Amid the recent COVID-19 pandemic, working from home has become an unexpected and inevitable reality for many working professionals. While freelancers and work-from-home (WFH) veterans may have their daily workday down to a science, the average working professional must quickly adapt to a new routine and an at home-office, while maintaining the same productive workflow.
With the absence of your typical social cues like getting ready for the day, commuting to the office, and interacting with coworkers during breaks, it can be difficult to create boundaries between personal life and work.
To help mitigate the stress of transitioning your home into your office, here are 7 tips to cultivate a successful work-from-home routine.
Set a Schedule and Stick to it
Without the daily indicators of physically clocking in and out, or seeing your coworkers trickle away at the end of the day, it becomes exceedingly difficult to start working or better yet, know when you’ve been working overtime. To maintain a work-life balance, try to set a time to both start and end your workday, and stick to it. If time-blocking works better for you, then schedule mini sprints for each task and make sure the total time equals the same number of working hours each day. Without your colleagues asking you to grab coffee and lunch, be sure to schedule time for that lunch break and those two 15-minute breaks too.
Use Your Commute to Get in the Zone
Your daily commute is mentally and literally your transition from home to work. With the absence of a physical office to commute to and from, comes a chunk of time that can be used to your advantage. Rather than sleeping in (unless absolutely needed), take the extra time to mentally and physically get in the zone. Listen to a new podcast, read a chapter in a book, meditate, or exercise. Taking a few minutes to exercise can help release endorphins to improve the functions of the brain that help you focus and prioritize. Whatever best stimulates your mind, invest in those extra 30 minutes to an hour to set yourself up for a productive day.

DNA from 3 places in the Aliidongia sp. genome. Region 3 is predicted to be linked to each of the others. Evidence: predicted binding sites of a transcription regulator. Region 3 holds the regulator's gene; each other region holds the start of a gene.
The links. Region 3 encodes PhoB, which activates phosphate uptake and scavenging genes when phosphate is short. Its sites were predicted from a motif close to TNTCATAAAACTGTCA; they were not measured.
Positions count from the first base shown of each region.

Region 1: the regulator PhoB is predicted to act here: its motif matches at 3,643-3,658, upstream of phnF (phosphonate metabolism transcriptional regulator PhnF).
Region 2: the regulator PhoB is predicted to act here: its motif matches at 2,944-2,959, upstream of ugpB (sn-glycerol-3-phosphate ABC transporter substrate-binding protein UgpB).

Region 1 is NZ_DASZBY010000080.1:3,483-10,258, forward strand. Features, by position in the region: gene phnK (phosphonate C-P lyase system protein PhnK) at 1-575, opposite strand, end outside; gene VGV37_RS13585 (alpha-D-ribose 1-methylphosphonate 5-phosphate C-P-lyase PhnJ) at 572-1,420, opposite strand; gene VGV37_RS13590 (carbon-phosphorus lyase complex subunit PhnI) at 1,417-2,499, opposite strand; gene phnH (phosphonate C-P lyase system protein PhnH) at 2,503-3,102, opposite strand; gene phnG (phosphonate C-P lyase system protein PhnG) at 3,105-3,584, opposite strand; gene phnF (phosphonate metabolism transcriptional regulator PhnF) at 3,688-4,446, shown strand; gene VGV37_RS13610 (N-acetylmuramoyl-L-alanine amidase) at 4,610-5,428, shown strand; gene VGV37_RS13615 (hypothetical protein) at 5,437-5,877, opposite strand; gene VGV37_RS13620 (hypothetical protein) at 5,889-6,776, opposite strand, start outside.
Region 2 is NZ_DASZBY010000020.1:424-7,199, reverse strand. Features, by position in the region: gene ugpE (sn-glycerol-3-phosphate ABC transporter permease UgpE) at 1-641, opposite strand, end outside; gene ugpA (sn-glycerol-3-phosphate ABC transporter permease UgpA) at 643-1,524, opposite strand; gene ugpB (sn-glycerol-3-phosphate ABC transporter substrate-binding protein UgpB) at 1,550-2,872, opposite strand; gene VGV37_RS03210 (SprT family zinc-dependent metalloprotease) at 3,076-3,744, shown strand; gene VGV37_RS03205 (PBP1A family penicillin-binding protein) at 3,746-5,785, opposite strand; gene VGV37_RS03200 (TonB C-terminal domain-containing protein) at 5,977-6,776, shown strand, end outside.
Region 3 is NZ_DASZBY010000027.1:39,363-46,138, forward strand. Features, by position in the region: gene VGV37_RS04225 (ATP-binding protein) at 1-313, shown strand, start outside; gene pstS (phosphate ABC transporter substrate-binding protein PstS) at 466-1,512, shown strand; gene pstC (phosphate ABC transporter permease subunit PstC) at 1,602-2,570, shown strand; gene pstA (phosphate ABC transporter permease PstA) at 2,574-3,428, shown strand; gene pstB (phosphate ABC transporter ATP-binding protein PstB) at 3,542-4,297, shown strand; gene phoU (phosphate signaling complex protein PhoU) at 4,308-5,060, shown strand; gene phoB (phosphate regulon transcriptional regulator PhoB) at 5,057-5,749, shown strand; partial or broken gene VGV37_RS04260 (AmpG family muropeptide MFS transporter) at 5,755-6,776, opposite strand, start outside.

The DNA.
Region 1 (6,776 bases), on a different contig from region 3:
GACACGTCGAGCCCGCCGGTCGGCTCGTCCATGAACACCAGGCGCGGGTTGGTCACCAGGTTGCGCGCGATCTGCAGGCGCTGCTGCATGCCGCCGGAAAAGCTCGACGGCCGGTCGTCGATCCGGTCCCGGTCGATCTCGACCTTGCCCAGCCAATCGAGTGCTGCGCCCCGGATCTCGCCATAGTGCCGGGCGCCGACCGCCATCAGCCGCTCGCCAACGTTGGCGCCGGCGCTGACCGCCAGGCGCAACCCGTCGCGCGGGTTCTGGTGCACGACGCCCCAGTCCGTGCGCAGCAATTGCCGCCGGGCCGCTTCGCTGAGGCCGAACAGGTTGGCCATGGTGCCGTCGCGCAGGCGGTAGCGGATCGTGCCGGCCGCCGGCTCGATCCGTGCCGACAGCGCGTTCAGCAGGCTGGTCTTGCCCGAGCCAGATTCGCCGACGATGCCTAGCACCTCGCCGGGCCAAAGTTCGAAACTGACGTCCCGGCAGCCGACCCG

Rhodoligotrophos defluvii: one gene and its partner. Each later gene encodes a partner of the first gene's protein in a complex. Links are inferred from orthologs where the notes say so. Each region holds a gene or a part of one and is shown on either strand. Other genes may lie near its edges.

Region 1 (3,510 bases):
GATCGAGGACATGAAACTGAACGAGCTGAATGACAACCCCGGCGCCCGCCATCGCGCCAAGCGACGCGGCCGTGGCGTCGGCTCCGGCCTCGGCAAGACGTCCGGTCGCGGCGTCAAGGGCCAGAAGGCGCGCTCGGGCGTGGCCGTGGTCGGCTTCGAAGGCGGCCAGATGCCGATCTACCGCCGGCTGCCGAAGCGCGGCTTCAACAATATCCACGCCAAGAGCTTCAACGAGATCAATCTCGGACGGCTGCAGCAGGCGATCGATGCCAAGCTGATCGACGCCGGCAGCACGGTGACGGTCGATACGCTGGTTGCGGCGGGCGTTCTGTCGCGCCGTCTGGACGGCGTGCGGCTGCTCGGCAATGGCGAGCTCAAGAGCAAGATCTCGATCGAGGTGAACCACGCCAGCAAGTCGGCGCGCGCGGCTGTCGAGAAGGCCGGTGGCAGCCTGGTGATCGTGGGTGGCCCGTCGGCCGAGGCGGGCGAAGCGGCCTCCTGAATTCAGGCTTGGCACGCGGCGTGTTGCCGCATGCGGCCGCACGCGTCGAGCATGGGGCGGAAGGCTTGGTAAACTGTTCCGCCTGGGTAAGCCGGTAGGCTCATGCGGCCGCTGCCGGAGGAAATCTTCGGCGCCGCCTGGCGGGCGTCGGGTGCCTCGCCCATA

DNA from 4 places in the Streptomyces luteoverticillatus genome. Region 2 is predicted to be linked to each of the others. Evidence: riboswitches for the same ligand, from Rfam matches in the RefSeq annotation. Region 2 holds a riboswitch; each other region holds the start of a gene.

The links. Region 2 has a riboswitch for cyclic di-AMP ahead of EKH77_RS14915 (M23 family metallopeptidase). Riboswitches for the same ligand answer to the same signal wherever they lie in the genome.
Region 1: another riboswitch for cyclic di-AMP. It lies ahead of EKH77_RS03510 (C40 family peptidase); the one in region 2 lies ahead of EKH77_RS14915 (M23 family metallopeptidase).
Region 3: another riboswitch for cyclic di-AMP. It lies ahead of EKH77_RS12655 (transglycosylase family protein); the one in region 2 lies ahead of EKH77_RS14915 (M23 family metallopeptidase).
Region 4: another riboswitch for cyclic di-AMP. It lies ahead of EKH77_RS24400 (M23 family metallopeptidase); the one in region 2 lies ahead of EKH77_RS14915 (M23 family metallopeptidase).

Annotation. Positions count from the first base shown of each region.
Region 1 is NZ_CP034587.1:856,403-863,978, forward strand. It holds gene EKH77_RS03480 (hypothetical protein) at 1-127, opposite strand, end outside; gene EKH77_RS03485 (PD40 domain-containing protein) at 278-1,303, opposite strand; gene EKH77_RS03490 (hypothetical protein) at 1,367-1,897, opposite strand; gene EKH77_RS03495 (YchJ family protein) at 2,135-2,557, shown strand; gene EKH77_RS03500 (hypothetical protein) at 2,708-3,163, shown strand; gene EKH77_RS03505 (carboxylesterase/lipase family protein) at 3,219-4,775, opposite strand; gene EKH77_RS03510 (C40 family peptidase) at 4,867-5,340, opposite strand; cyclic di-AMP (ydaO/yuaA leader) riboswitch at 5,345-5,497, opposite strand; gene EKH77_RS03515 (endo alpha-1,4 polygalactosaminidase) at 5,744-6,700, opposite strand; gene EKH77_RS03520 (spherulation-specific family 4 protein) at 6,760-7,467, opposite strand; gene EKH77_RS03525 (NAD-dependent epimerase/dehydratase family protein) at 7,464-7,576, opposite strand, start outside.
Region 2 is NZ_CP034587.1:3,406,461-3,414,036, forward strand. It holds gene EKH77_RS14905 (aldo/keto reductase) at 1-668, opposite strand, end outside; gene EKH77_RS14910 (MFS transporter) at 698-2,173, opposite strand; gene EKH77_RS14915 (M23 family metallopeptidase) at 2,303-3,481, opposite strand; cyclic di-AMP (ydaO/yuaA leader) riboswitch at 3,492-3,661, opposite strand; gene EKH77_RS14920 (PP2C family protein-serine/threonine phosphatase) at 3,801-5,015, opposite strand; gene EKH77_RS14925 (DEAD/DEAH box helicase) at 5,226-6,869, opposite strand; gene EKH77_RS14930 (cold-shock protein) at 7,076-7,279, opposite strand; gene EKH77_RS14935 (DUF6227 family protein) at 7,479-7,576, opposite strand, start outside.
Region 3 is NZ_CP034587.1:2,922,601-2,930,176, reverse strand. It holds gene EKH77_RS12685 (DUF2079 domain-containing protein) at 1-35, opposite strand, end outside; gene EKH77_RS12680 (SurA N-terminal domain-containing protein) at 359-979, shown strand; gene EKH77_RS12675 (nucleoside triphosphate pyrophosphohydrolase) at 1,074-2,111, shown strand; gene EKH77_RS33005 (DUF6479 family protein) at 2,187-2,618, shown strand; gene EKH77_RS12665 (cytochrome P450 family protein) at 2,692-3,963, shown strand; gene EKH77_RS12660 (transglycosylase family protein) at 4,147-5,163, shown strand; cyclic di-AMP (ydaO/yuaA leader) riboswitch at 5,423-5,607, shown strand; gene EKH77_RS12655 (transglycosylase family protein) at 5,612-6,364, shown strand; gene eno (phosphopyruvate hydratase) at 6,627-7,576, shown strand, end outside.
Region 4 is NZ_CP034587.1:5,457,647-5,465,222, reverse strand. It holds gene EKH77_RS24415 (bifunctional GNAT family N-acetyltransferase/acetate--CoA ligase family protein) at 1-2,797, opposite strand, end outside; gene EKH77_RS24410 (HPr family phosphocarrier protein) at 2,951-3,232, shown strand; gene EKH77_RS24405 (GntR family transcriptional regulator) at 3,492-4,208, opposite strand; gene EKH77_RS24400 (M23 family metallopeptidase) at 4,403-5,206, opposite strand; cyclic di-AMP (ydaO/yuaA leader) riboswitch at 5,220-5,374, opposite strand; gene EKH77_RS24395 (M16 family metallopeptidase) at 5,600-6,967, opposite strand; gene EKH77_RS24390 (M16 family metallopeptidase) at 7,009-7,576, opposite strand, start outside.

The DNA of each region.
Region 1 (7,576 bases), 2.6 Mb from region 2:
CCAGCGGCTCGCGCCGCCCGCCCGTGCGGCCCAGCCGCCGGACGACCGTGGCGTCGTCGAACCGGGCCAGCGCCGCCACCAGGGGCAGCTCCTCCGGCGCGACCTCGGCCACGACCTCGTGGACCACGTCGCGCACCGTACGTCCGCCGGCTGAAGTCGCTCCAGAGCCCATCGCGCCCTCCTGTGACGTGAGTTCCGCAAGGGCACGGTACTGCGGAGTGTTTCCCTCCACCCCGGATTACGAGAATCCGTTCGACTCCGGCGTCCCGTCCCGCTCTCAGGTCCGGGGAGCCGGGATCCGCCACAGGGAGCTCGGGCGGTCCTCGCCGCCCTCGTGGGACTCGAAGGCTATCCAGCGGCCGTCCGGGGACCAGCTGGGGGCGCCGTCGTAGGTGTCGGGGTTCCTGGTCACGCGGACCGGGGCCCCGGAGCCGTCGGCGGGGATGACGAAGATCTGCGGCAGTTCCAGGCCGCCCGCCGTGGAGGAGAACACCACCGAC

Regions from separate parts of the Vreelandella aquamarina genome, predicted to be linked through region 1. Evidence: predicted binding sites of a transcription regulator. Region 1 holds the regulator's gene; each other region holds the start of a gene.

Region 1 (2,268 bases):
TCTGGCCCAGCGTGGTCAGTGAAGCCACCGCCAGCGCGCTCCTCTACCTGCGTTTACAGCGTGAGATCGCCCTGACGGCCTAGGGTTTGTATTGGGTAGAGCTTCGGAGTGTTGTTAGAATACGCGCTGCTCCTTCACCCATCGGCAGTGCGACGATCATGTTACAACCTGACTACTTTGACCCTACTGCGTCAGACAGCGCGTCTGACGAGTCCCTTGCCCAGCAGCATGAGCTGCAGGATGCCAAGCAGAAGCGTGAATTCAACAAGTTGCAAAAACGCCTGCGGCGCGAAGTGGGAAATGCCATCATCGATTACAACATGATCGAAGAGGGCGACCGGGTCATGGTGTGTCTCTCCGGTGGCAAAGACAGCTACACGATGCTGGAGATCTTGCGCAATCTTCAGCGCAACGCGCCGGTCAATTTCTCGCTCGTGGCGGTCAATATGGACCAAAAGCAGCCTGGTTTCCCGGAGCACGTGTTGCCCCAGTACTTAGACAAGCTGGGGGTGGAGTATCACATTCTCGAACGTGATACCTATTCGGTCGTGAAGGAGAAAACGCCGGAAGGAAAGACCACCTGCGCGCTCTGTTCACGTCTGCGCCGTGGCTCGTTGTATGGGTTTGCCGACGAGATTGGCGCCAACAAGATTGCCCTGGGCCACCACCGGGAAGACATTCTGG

Create a Separate Workspace
Whether it’s an office room with a closed door or a specific corner in a studio, dedicate a workspace that is away from your bedroom. As the line between your office and home begins to blur, differentiating your environments for work and leisure can alleviate some stress from the sudden transition.
With hours to spend at your new office, take some time to design a workspace that cultivates creativity and meets your specific needs. Prevent back pain and reduce housekeeping distractions by maintaining a clean, minimal ergonomic desk setup.
Design Your Daily Uniform
With an office only a couple steps away and the lack of face-to-face interactions, you are more capable of skipping the shower to get straight to work. At a minimum, maintain personal hygiene and switch out of your pajamas. Even if you don’t plan on seeing anyone, a good way to feel like you are going to work is to look like you are going to work. And although this does not necessarily mean dressing business casual, take the time to design a daily uniform that sets you up for success.
Identify the items in your home that distract you the most and extract them from your new office. Whether it’s the TV, social media, family, housemates, or that pile of clothes you were supposed to fold 3 weeks ago, make it easier to hack your everyday WFH setup and treat it like your new normal. Turn off notifications, unplug the TV, close the door, log off social media, inform your housemates or family of your “Do Not Disturb” hours. Know yourself and your systems by actively distancing and disconnecting from anything that can disrupt your workflow.
Take Thoughtful Breaks, Frequently
In addition to your lunch break, make time for short breaks and spend them in their entirety. With the recent recommendations to self-quarantine and practice social distancing, it’s easy to avoid people and going outside all-together, which in turn can result in feelings of isolation and loneliness. Use mini breaks to get some fresh air and take a walk outside. Exposure to direct sunlight not only releases hormones to help you sleep better, but also strengthens your immune system. Minimize feelings of loneliness by taking the initiative to catch up in group texts, phone a friend, or engage in social media. Use your breaks to keep your mental health in check and stay in touch with other people working from home.
Over-communicate, by Voice and Words
The absence of face-to-face conversation, calls for over-communication in the digital world and a mastery in the art of clear and concise writing. With meetings being held on screen and work being completed in solitude, it is crucial to remind your boss that you still exist and that you are putting in the work. Announce yourself and actively participate in video conferences. While it may be standard to stay muted on a conference call, have something to say when it’s time to hear your thoughts. Log your accomplishments daily, update your manager on your progress, and check on enterprise goals. Be mindful of giving feedback but also provide words of encouragement to your coworkers and managers in this time of crisis.